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Žižek Studies

The Greatest Hits (So Far)


Edited By David J. Gunkel and Paul A. Taylor

Žižek Studies: The Greatest Hits (So Far) assembles and presents the best work published in the field of Žižek Studies over the last ten years, providing teachers, students, and researchers with a carefully curated volume of leading-edge scholarship addressing the unique and sometimes eclectic work of Slovenian philosopher and cultural critic Slavoj Žižek. The chapters included in this collection have been rigorously tested in and culled from the (virtual) pages of the International Journal of Žižek Studies, a leading open access journal that began publication in 2007. The book is organized into three sections or subject areas where Žižek and his seemingly indefatigable efforts have had significant impact: philosophy, politics, and popular culture. As a "greatest hits," the book offers the long-time fan and uninitiated newcomer alike a comprehensive overview of the wide range of opportunity in the field of Žižek studies and a remarkable collection of truly interdisciplinary "hits" from a diverse set of innovative and accomplished writers.

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14. They Were Created by Man … and They Have a Plan: Subjective and Objective Violence in Battlestar Galactica and the War on Terror (Luke Howie)


14. They Were Created by Man … and They Have a Plan: Subjective and Objective Violence in Battlestar Galactica and the War on Terror

Luke Howie

Monash University, Australia

Since tragedy, comedy, and light comedy fail to please him precisely because of their perfection, he turns to farce. The same phenomenon is repeated in other spheres. (Kierkegaard 1983, 158)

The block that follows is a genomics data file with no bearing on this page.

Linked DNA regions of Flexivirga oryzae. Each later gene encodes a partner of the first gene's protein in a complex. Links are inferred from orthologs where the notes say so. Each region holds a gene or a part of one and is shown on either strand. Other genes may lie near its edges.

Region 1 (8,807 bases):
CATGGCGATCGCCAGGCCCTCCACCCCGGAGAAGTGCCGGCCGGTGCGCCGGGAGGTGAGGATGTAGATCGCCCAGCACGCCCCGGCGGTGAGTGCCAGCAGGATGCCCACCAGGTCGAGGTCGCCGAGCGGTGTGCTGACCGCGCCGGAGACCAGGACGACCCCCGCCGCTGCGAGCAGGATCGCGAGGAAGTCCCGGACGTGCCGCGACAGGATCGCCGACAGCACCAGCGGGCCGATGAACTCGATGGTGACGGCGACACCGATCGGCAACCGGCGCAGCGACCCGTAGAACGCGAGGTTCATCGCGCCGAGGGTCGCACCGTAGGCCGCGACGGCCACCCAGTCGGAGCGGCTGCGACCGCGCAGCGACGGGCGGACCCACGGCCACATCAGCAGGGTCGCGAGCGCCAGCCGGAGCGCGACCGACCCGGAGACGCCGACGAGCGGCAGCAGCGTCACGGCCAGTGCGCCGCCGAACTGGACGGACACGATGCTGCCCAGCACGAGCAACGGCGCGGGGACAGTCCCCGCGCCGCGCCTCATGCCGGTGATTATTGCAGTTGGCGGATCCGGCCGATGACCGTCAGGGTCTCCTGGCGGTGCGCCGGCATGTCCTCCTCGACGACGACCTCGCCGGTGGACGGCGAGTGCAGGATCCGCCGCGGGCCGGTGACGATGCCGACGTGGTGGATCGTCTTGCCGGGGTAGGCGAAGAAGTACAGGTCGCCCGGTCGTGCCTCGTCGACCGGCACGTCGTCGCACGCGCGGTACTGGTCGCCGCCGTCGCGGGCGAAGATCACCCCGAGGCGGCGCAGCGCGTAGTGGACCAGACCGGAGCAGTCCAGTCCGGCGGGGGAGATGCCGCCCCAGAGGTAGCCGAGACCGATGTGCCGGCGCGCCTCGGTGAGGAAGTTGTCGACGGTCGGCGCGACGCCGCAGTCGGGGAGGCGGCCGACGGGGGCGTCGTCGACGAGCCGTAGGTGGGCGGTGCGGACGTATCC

All this has happened before, and all of it will happen again. (The Book of Pythia in Johnson 2008, 181)

Repetition and Farce in the “War on Terror”

Tele-visual cultures have played a significant role in representing the meanings and consequences of the 9/11 terrorist attacks. The re-imagined Battlestar Galactica (BSG) television series has been particularly influential in articulating a critical account of 9/11 and the so-called “War on Terror”. The re-imagined BSG regularly attracted over two million viewers each week when it was first aired (Gorman 2009) and it has been the impetus for a body of scholarly thought that should perhaps be described as Battlestar Galactica studies. More than anything, the re-imagined BSG is about 9/11. It is the story of the human race attempting to avoid an apocalypse at the hands of a race of robots called Cylons. Humans created Cylons to be a race of slaves, but they were self-aware and rebelled against their human masters. But this is only part of the story. There is a broader story with broader implications that belies both BSG...

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